Madshot PC Early Access Review


Madshot Review

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As an early-access game, Madshot has a lot of potential. From its replay value to the fun and exciting combat, we can only hope that the developers consistently roll out content updates for the game before fully releasing it. We're also hoping we can get more context out of the story of the game, as it looks pretty shallow and barely scratches the surface of the narrative.

Score 7
  • Highly addictive
  • Fun, dynamic and explosive action
  • Exciting bosses with unique mechanics
  • Lack of weapon variety
  • Narrative is very weak
  • Some balancing issues

Madshot is a fast-paced, rogue-lite shooter with you flipping and tumbling across the level. Developed by Overflow and published by Digital Bros and HOOK, Madshot takes elements from games such as Hades with a hint of Dead Cell added to the mix.

To progress, you need to survive the procedural levels towards Cthulhu by either upgrading your base kit or through upgrades scattered all around the game levels. Welcome to a Madshot PC Early Access Review.

Bottom Line Up Front

Madshot has so much potential to be a good game if the developers try to further the narrative and fix some of the balancing issues that the game has. Other than that, Madshot is a fun and exciting Metroidvania style that captures players by injecting them with the drive to get further and further to the final boss.


Opening cutscene of the Madshot: Cthulhu and the Protagonist having a staredown
Cthulhu and the Protagonist having a stand off

There’s not much to say about the game’s narrative, and I think this is one of Madshot’s most disappointing aspects. At the beginning of the game, a cutscene plays containing still images of a man holding a dead woman in his arms, most likely his wife. Struck with grief, the man puts on a mask and searches for eternal life by invading the Eldritch Mountain.

Standing atop the Eldritch Mountain is Cthulhu. Usually, authors depict Cthulhu as a cosmic entity with unimaginable power; hence we can only assume that Cthulhu is as mighty as he is in H.P. Lovecraft’s novels.

That’s it; there’s no context to the game whatsoever, which is underwhelming. If you compare this to a game like Hades, which has lots of dialogue, a good story, and even a great comedic touch to it, Madshot truly lags behind and is inferior when it comes to creating an in-depth narrative for the game.


Madshot's Level Map that shows legends and the paths that you can take towards the final boss of the level
Madshot’s Level Map: Paths that you can take towards the Great One

As a sucker for Hades, I enjoyed Madshot’s basic hook of repeating the game over and over until you literally “git gud” and finish the entirety of the game. What sets this game apart from Hades is their take on a rogue-like game, which the developers put in their twist by having a Castlevania-Esque gameplay and feel rather than a dungeon-crawler game like Diablo. It’s a refreshing take on the genre even though games like Dead Cells and Hollow Knights exist.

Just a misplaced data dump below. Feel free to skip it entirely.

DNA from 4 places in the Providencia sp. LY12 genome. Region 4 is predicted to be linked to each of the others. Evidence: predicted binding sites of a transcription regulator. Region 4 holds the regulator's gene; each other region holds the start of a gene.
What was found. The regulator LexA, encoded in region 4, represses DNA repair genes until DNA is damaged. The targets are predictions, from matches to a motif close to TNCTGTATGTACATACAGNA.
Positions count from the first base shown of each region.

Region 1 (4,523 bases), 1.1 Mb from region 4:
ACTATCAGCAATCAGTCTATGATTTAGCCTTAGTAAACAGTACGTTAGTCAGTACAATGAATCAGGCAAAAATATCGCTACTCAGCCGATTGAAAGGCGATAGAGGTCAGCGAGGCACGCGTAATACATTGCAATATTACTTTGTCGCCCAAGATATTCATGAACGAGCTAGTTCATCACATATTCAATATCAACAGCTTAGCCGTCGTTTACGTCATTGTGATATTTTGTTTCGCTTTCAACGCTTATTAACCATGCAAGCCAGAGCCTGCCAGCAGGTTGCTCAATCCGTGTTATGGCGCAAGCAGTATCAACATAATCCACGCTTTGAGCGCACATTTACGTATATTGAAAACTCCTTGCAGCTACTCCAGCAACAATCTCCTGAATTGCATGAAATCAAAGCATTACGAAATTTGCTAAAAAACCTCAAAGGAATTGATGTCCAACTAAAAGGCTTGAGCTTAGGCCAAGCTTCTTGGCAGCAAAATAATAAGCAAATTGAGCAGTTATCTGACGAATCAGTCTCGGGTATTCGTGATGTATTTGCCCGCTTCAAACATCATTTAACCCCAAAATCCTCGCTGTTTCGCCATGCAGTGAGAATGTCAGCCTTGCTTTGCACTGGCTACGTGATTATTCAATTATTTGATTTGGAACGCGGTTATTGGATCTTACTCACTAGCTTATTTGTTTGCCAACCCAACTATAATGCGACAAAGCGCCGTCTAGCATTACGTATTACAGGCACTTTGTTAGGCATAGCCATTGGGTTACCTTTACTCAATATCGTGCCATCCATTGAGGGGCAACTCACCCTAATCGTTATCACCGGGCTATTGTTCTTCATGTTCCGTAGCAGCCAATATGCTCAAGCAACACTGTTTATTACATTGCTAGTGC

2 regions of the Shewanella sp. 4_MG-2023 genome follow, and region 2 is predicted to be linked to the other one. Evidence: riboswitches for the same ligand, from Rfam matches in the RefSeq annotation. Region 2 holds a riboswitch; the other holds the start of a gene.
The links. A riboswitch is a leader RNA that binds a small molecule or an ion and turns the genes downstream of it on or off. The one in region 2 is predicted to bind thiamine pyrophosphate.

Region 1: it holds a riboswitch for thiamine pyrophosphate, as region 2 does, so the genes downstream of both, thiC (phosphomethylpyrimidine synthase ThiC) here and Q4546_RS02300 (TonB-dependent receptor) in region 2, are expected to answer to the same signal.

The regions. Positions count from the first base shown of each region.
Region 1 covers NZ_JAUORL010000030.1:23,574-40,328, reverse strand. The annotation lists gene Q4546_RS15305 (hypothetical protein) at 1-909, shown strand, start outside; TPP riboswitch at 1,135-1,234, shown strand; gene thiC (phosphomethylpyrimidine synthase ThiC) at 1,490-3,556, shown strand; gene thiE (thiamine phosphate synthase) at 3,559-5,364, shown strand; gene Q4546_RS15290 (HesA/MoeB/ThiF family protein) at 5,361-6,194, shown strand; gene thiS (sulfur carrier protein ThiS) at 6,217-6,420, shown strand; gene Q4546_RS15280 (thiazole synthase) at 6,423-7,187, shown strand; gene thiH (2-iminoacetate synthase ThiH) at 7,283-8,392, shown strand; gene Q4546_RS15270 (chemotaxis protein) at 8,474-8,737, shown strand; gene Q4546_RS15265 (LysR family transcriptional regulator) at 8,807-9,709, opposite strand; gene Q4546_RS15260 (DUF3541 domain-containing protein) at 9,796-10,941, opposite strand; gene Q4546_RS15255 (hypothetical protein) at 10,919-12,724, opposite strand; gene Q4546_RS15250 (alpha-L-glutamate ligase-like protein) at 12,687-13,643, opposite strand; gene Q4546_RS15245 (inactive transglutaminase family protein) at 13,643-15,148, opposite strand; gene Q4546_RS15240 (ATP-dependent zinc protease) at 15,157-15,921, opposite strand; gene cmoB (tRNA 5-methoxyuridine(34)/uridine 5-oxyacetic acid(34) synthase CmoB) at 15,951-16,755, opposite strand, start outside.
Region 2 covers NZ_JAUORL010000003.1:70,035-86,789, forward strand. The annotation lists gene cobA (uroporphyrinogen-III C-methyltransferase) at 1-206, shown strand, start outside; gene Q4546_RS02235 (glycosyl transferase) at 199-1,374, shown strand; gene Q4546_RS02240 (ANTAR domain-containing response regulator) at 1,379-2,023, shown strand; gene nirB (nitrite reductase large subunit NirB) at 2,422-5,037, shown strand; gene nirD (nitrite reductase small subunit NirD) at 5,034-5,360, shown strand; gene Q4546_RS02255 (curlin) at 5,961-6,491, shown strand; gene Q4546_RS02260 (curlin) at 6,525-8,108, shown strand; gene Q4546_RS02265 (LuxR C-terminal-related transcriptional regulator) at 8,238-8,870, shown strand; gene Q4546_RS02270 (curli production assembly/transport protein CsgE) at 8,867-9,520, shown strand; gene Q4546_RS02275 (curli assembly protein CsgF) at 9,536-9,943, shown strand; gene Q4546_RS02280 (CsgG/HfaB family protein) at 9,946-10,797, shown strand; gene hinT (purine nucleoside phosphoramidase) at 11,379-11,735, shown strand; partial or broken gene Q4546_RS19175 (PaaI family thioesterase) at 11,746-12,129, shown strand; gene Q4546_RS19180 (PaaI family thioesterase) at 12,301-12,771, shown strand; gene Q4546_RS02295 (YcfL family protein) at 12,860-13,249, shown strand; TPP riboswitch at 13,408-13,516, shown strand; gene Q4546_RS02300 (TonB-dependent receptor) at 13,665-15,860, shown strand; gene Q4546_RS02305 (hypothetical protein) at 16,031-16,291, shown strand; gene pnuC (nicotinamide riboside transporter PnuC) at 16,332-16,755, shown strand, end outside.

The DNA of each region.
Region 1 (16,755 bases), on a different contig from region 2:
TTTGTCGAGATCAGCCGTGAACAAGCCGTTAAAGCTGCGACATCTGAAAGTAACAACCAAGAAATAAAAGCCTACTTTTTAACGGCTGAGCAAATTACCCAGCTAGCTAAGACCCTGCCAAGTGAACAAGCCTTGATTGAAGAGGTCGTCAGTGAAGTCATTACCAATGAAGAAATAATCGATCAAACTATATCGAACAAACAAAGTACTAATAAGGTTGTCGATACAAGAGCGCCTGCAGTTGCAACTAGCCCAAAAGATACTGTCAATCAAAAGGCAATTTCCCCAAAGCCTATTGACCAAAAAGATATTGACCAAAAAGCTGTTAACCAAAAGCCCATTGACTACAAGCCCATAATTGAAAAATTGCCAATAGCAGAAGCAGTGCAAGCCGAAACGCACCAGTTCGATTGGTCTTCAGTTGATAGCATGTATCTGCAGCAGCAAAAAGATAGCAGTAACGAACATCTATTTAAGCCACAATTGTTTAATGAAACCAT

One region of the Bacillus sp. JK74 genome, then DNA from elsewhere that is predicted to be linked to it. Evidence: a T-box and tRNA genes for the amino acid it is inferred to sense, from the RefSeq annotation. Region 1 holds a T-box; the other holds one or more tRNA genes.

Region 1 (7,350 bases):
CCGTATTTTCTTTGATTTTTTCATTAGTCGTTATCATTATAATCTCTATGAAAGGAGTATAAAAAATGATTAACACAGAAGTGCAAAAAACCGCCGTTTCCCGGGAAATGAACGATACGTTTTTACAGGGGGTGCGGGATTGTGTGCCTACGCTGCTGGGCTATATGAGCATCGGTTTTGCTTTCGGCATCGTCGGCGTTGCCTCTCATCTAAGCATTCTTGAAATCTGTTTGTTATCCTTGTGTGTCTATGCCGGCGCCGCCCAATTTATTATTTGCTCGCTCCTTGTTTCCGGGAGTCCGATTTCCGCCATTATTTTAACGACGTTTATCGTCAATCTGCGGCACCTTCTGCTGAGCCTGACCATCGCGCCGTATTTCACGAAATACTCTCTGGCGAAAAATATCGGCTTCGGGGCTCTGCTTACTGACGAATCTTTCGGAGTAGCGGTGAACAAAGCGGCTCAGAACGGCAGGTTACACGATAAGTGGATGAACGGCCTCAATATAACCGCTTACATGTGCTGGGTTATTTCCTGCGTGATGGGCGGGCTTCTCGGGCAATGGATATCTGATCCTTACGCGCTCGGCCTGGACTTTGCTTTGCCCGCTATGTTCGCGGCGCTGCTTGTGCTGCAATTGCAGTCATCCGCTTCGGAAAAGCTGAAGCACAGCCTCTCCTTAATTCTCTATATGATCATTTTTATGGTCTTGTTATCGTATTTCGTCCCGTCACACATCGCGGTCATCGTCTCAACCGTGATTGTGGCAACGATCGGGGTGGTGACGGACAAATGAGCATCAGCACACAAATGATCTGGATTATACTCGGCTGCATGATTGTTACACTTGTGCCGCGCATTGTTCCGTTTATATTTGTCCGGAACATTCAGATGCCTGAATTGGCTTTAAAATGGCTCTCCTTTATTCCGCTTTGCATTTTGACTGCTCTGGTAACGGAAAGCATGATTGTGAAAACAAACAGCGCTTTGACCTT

The developers did a fantastic job of polishing the game’s combat, punishing players who refuse to move and adapt to its fast-paced, acrobatic, and action-oriented gameplay. This aspect added difficulty and complexity in my opinion. I love how they designed a stage in which you can maneuver around (Smash Bros. style), throw stuff at enemies, and give you every advantage you can throughout the game; trust me, you’re going to need it.

Another thing that I enjoyed about this game is that not every run is the same, there’s luck and RNG involved in each run. The freedom of “freestyling” a run depending on what the game decides to give you certainly provides an addictive rush that makes you want to go for another round.

An example of Madshot's Alteration choices
Madshot’s Alteration Choices

The gameplay is tight and feels good overall and the mechanics are well-rounded even though I personally feel that there are some balancing issues between weapons and some of the upgrades. One criticism that I can raise about the gameplay is that not much is explained in terms of upgrades or mechanics.

Now, I’m not saying that Madshot should hold the player’s hand, but at least a general explanation through dialogue between characters would surely give new gamers a chance of playing the game properly rather than getting frustrated and dropping the game altogether.

Other than that, I highly think that the core essence of Madshot is extremely polished, and what excites me the most is that it’s only in early access. This means that we should be expecting more content and that the game will only get better in succeeding patches.

Visuals, User Interface, and Optimization

A Great One boss fight in Madshot
The Great One Chthonian Boss Fight in Madshot

The visuals resemble hand-drawn art, emphasizing bold lines that separate the foreground from the background, which is a nice touch. As for the user interface, it’s nothing special; however, it does its job by being clean and organized. Nothing is too over the top in the interface, and you can see everything as many visual indicators indicate when and where enemies will appear.

As I’ve played and reviewed many indie games, I mainly look out for the unique presentation, the art style, and how it ties the game together. The art style is something that I’m familiar with, however, it’s aesthetically pleasing and unique in its own way.

The grotesque designs of the monsters, especially the “Great Ones” are eye-catching and do a tremendous job of providing you with that “I’m the boss, therefore you should fear me” feel.

One drawback that I found is that some of the lesser monsters, mainly the zombies, bats, and rats, look bland and generic in my opinion.

Optimization and Controls

Before we get to the optimization, it’s essential to know the setup that I’m rocking while playing the game. Here are my PC Specifications:

  • Ryzen 5 3600 at stock speeds
  • Galax RTX 2060 with default factory OC
  • HyperX Fury 2 x 8 Gb sticks at 3200 MHz
  • Windows 11 (The latest version as of June 2022)
  • Acer Nitro VG270 at 165 Hz
  • PS4 Controller/Mouse and Keyboard